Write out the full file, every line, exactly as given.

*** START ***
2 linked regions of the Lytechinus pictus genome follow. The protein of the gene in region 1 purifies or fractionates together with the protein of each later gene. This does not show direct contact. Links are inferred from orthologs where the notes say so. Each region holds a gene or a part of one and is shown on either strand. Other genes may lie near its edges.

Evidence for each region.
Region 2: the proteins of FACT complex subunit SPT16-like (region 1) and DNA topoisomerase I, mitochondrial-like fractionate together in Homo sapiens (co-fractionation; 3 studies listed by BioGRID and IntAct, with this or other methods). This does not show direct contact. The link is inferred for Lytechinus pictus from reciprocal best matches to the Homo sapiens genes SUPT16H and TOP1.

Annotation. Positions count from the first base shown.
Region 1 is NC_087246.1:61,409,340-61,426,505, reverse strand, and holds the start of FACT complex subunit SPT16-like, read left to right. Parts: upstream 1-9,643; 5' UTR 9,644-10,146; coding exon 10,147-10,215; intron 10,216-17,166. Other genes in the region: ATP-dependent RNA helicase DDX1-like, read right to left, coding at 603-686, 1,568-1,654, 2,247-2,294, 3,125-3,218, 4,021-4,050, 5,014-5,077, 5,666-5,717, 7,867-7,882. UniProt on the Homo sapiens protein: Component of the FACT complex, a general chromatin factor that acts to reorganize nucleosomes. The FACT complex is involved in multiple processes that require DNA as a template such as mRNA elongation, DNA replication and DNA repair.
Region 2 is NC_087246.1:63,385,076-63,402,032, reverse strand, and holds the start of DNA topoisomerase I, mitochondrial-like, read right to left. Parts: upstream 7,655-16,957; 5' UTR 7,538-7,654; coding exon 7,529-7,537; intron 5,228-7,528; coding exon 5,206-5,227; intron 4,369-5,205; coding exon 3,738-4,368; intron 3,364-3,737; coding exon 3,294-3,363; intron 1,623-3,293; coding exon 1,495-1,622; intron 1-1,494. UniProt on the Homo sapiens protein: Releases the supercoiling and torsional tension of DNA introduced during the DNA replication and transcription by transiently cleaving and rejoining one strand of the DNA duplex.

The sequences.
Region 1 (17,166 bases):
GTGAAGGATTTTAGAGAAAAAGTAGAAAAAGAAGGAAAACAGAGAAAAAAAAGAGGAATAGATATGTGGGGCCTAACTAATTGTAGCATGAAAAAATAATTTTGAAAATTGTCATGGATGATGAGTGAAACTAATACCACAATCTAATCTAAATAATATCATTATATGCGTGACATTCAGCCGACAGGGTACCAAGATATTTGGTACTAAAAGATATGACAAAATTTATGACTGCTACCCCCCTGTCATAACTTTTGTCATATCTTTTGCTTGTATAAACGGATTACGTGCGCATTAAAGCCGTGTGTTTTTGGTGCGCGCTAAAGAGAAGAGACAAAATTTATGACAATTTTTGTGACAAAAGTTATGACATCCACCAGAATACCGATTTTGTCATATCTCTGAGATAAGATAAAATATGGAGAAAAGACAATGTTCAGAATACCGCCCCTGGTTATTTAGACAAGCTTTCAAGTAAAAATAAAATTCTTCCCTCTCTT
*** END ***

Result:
2 linked regions of the Lytechinus pictus genome follow. The protein of the gene in region 1 purifies or fractionates together with the protein of each later gene. This does not show direct contact. Links are inferred from orthologs where the notes say so. Each region holds a gene or a part of one and is shown on either strand. Other genes may lie near its edges.

Evidence for each region.
Region 2: the proteins of FACT complex subunit SPT16-like (region 1) and DNA topoisomerase I, mitochondrial-like fractionate together in Homo sapiens (co-fractionation; 3 studies listed by BioGRID and IntAct, with this or other methods). This does not show direct contact. The link is inferred for Lytechinus pictus from reciprocal best matches to the Homo sapiens genes SUPT16H and TOP1.

Annotation. Positions count from the first base shown.
Region 1 is NC_087246.1:61,409,340-61,426,505, reverse strand, and holds the start of FACT complex subunit SPT16-like, read left to right. Parts: upstream 1-9,643; 5' UTR 9,644-10,146; coding exon 10,147-10,215; intron 10,216-17,166. Other genes in the region: ATP-dependent RNA helicase DDX1-like, read right to left, coding at 603-686, 1,568-1,654, 2,247-2,294, 3,125-3,218, 4,021-4,050, 5,014-5,077, 5,666-5,717, 7,867-7,882. UniProt on the Homo sapiens protein: Component of the FACT complex, a general chromatin factor that acts to reorganize nucleosomes. The FACT complex is involved in multiple processes that require DNA as a template such as mRNA elongation, DNA replication and DNA repair.
Region 2 is NC_087246.1:63,385,076-63,402,032, reverse strand, and holds the start of DNA topoisomerase I, mitochondrial-like, read right to left. Parts: upstream 7,655-16,957; 5' UTR 7,538-7,654; coding exon 7,529-7,537; intron 5,228-7,528; coding exon 5,206-5,227; intron 4,369-5,205; coding exon 3,738-4,368; intron 3,364-3,737; coding exon 3,294-3,363; intron 1,623-3,293; coding exon 1,495-1,622; intron 1-1,494. UniProt on the Homo sapiens protein: Releases the supercoiling and torsional tension of DNA introduced during the DNA replication and transcription by transiently cleaving and rejoining one strand of the DNA duplex.

The sequences.
Region 1 (17,166 bases):
GTGAAGGATTTTAGAGAAAAAGTAGAAAAAGAAGGAAAACAGAGAAAAAAAAGAGGAATAGATATGTGGGGCCTAACTAATTGTAGCATGAAAAAATAATTTTGAAAATTGTCATGGATGATGAGTGAAACTAATACCACAATCTAATCTAAATAATATCATTATATGCGTGACATTCAGCCGACAGGGTACCAAGATATTTGGTACTAAAAGATATGACAAAATTTATGACTGCTACCCCCCTGTCATAACTTTTGTCATATCTTTTGCTTGTATAAACGGATTACGTGCGCATTAAAGCCGTGTGTTTTTGGTGCGCGCTAAAGAGAAGAGACAAAATTTATGACAATTTTTGTGACAAAAGTTATGACATCCACCAGAATACCGATTTTGTCATATCTCTGAGATAAGATAAAATATGGAGAAAAGACAATGTTCAGAATACCGCCCCTGGTTATTTAGACAAGCTTTCAAGTAAAAATAAAATTCTTCCCTCTCTT